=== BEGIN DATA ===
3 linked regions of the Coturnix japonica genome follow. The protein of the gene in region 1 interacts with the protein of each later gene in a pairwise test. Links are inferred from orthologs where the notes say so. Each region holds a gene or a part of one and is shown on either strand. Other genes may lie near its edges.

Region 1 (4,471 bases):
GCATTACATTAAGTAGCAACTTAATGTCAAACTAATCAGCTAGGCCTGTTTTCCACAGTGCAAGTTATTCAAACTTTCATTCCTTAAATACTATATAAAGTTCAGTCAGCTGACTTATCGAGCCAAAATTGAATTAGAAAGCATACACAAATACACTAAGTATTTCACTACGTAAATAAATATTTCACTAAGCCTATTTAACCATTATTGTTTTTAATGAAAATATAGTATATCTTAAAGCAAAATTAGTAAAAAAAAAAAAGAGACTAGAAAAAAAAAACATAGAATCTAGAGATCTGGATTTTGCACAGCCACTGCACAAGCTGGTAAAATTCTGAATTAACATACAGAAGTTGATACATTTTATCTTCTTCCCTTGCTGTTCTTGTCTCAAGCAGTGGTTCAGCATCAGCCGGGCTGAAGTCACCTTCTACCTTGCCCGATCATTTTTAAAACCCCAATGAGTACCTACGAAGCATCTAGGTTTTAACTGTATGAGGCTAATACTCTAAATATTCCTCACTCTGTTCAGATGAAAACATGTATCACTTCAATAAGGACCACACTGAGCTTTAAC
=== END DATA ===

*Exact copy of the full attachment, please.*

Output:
3 linked regions of the Coturnix japonica genome follow. The protein of the gene in region 1 interacts with the protein of each later gene in a pairwise test. Links are inferred from orthologs where the notes say so. Each region holds a gene or a part of one and is shown on either strand. Other genes may lie near its edges.

Region 1 (4,471 bases):
GCATTACATTAAGTAGCAACTTAATGTCAAACTAATCAGCTAGGCCTGTTTTCCACAGTGCAAGTTATTCAAACTTTCATTCCTTAAATACTATATAAAGTTCAGTCAGCTGACTTATCGAGCCAAAATTGAATTAGAAAGCATACACAAATACACTAAGTATTTCACTACGTAAATAAATATTTCACTAAGCCTATTTAACCATTATTGTTTTTAATGAAAATATAGTATATCTTAAAGCAAAATTAGTAAAAAAAAAAAAGAGACTAGAAAAAAAAAACATAGAATCTAGAGATCTGGATTTTGCACAGCCACTGCACAAGCTGGTAAAATTCTGAATTAACATACAGAAGTTGATACATTTTATCTTCTTCCCTTGCTGTTCTTGTCTCAAGCAGTGGTTCAGCATCAGCCGGGCTGAAGTCACCTTCTACCTTGCCCGATCATTTTTAAAACCCCAATGAGTACCTACGAAGCATCTAGGTTTTAACTGTATGAGGCTAATACTCTAAATATTCCTCACTCTGTTCAGATGAAAACATGTATCACTTCAATAAGGACCACACTGAGCTTTAAC